Can Traditional Authority Improve the Governance of Forestland and Sustainability? Case Study from the Congo (DRC) | Land Portal

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May 2019
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© 2019 by the authors; licensee MDPI, Basel, Switzerland. This article is an open access article.

With about 107 million hectares of moist forest, the Democratic Republic of Congo (DRC) is a perfect paradox of a natural resources endowed country caught in repeated economic and socio-political crises. Democratic Republic of Congo possesses about 60% of the Congo basin’s forest on which the majority of its people rely for their survival. Even if the national forest land in the countryside is mainly exploited by local populations based on customary rights, they usually do not have land titles due to the fact that the state claims an exclusive ownership of all forest lands in the Congo basin including in DRC. The tragedy of “bad governance” of natural resources is often highlighted in the literature as one of the major drivers of poverty and conflicts in DRC. In the forest domain, several studies have demonstrated that state bureaucracies cannot convincingly improve the governance of forestland because of cronyism, institutional weaknesses, corruption and other vested interests that govern forest and land tenure systems in the country. There are however very few rigorous studies on the role of traditional leaders or chiefdoms in the governance of forests and land issues in the Congo basin. This research aimed at addressing this lack of knowledge by providing empirical evidence through the case study of Yawalo village, located around the Yangambi Biosphere Reserve in the Democratic Republic of Congo. From a methodological perspective, it used a mixed approach combining both qualitative (field observations, participatory mapping, interviews, focal group discussions, and desk research,) and quantitative (remote sensing and statistics) methods. The main findings of our research reveal that: (i) vested interests of traditional rulers in the DRC countryside are not always compatible with a sustainable management of forestland; and (ii) influential users of forestland resources at the local level take advantage of traditional leaders’ weaknesses—lack of autonomy and coercive means, erratic recognition of customary rights, and poor legitimacy—to impose illegal hunting and uncontrolled forest exploitation.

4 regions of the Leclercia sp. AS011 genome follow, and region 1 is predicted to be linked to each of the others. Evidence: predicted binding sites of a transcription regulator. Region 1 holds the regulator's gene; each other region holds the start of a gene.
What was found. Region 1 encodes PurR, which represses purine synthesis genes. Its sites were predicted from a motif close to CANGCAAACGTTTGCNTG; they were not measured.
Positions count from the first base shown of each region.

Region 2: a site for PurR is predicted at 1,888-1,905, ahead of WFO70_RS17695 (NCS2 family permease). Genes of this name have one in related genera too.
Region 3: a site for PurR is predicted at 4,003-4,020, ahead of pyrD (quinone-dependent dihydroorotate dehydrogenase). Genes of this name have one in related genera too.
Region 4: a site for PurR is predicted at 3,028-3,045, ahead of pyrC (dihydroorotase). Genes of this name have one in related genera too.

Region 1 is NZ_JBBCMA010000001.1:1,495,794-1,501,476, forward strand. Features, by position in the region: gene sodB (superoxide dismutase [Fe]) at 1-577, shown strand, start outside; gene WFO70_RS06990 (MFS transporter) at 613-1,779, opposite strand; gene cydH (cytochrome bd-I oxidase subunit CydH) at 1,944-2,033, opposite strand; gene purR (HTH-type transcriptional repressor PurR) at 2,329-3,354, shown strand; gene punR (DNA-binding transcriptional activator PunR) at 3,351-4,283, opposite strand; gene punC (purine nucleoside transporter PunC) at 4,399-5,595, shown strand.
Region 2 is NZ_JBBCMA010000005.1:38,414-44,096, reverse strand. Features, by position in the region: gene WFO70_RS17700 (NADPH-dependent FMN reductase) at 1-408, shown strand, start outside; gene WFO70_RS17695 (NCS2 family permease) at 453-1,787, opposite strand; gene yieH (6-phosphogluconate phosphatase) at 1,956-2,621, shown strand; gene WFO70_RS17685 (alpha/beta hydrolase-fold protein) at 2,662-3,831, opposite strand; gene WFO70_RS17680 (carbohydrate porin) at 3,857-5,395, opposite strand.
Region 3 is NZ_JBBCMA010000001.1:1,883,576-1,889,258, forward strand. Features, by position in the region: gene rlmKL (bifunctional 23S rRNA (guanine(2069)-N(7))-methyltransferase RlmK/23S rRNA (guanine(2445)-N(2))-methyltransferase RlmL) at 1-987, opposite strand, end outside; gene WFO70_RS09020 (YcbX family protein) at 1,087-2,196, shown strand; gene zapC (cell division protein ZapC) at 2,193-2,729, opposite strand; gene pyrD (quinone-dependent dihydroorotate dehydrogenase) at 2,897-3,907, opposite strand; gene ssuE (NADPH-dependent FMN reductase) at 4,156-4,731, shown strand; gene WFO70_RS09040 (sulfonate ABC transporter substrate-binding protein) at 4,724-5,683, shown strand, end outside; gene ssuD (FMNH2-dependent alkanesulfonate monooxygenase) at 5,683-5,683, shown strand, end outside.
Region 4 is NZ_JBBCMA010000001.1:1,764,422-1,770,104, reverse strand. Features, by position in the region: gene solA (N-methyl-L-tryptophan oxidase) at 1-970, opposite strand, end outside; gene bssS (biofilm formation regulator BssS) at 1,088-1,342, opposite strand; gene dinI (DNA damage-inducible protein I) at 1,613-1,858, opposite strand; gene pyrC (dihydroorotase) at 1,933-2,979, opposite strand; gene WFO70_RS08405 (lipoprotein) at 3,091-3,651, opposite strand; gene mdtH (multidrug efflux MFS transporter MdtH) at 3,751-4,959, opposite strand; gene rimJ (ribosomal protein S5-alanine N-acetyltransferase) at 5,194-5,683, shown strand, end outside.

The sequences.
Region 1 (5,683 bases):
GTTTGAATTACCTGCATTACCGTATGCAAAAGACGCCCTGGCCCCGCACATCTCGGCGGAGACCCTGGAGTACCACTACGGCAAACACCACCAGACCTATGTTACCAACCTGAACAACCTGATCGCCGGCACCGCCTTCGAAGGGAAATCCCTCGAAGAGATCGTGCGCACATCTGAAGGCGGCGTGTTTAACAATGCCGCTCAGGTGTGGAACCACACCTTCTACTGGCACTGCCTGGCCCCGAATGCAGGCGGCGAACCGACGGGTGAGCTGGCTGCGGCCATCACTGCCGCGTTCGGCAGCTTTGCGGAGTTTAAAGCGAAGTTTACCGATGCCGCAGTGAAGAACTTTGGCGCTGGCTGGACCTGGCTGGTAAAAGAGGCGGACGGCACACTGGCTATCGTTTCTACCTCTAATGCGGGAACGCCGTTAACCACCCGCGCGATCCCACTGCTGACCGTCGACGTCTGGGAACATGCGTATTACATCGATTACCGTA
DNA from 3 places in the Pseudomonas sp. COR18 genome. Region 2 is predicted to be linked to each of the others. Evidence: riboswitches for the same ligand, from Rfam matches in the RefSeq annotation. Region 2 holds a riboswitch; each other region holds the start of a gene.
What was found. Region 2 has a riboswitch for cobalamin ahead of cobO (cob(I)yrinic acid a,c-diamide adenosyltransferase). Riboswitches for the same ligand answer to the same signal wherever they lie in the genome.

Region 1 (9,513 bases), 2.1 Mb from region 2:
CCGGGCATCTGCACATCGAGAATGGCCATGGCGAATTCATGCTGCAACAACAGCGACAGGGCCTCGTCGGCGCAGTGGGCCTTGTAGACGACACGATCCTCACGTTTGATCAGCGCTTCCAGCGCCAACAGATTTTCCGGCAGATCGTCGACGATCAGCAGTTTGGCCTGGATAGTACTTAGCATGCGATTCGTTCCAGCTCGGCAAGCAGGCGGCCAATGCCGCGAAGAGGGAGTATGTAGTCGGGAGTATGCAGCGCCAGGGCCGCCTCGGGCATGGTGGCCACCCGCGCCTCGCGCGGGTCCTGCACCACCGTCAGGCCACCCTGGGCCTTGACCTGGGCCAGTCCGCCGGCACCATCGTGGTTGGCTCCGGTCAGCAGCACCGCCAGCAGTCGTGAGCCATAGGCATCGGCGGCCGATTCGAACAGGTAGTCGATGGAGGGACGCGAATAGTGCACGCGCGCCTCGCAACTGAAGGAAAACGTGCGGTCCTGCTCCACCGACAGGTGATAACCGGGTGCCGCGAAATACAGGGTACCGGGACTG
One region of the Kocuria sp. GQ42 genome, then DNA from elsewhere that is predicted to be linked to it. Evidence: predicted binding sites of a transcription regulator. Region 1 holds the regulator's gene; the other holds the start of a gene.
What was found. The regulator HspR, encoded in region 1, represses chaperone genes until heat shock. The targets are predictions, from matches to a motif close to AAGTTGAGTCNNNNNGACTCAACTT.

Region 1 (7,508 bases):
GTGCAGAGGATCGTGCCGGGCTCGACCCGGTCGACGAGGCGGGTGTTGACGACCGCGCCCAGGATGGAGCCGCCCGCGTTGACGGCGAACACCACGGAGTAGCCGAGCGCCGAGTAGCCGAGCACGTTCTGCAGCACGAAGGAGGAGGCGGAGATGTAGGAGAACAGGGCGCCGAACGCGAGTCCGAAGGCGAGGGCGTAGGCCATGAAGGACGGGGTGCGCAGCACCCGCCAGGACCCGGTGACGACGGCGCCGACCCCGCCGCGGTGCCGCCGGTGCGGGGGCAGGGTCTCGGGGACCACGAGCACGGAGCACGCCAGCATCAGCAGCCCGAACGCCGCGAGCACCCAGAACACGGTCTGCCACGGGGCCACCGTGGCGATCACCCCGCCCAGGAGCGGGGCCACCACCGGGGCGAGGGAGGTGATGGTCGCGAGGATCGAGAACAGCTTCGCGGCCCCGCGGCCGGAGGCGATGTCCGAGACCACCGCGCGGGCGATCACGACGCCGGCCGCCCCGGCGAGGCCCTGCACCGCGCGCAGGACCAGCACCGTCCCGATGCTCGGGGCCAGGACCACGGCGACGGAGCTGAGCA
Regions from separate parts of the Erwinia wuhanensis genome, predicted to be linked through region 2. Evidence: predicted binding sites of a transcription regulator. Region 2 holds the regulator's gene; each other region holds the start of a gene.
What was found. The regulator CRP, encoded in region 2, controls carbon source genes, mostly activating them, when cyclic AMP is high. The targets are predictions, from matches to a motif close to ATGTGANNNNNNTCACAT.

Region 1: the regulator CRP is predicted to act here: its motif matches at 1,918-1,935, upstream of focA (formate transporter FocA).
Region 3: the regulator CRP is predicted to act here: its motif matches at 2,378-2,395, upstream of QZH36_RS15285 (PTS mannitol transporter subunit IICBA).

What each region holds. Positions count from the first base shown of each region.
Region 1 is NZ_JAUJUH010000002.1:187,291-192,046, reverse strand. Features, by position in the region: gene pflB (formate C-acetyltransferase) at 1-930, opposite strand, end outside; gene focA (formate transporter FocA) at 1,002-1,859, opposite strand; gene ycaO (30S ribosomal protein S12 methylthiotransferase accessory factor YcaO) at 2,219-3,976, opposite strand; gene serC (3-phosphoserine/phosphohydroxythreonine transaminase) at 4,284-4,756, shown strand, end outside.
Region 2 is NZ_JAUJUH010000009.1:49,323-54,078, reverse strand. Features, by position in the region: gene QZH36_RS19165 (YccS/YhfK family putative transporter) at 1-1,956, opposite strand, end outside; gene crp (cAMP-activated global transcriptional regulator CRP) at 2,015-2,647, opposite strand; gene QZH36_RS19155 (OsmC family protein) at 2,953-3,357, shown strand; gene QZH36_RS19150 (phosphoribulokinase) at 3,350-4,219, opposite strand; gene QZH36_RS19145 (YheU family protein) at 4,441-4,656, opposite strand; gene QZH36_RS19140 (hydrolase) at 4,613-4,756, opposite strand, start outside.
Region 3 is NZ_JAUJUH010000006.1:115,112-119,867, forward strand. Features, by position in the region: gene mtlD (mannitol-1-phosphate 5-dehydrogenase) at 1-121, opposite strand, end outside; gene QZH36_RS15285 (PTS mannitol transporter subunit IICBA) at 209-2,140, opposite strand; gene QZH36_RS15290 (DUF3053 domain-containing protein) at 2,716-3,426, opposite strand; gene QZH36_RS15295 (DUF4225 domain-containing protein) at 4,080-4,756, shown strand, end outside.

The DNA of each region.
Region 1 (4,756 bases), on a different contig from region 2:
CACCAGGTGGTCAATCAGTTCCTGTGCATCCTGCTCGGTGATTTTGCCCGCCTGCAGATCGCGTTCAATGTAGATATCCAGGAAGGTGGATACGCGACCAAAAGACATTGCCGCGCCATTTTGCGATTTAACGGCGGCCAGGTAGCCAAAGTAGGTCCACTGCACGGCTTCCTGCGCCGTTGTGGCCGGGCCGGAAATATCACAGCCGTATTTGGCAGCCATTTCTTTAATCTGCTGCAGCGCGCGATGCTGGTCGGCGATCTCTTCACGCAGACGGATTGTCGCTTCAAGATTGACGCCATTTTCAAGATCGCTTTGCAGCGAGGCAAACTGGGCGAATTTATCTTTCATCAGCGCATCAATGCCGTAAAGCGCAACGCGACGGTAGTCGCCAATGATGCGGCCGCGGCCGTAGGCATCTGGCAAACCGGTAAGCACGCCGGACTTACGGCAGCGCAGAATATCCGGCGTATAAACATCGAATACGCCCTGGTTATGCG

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Author(s), editor(s), contributor(s): 

Majambu, Eliezer
Mampeta Wabasa, Salomon
Welepele Elatre, Camille
Boutinot, Laurence
Ongolo, Symphorien


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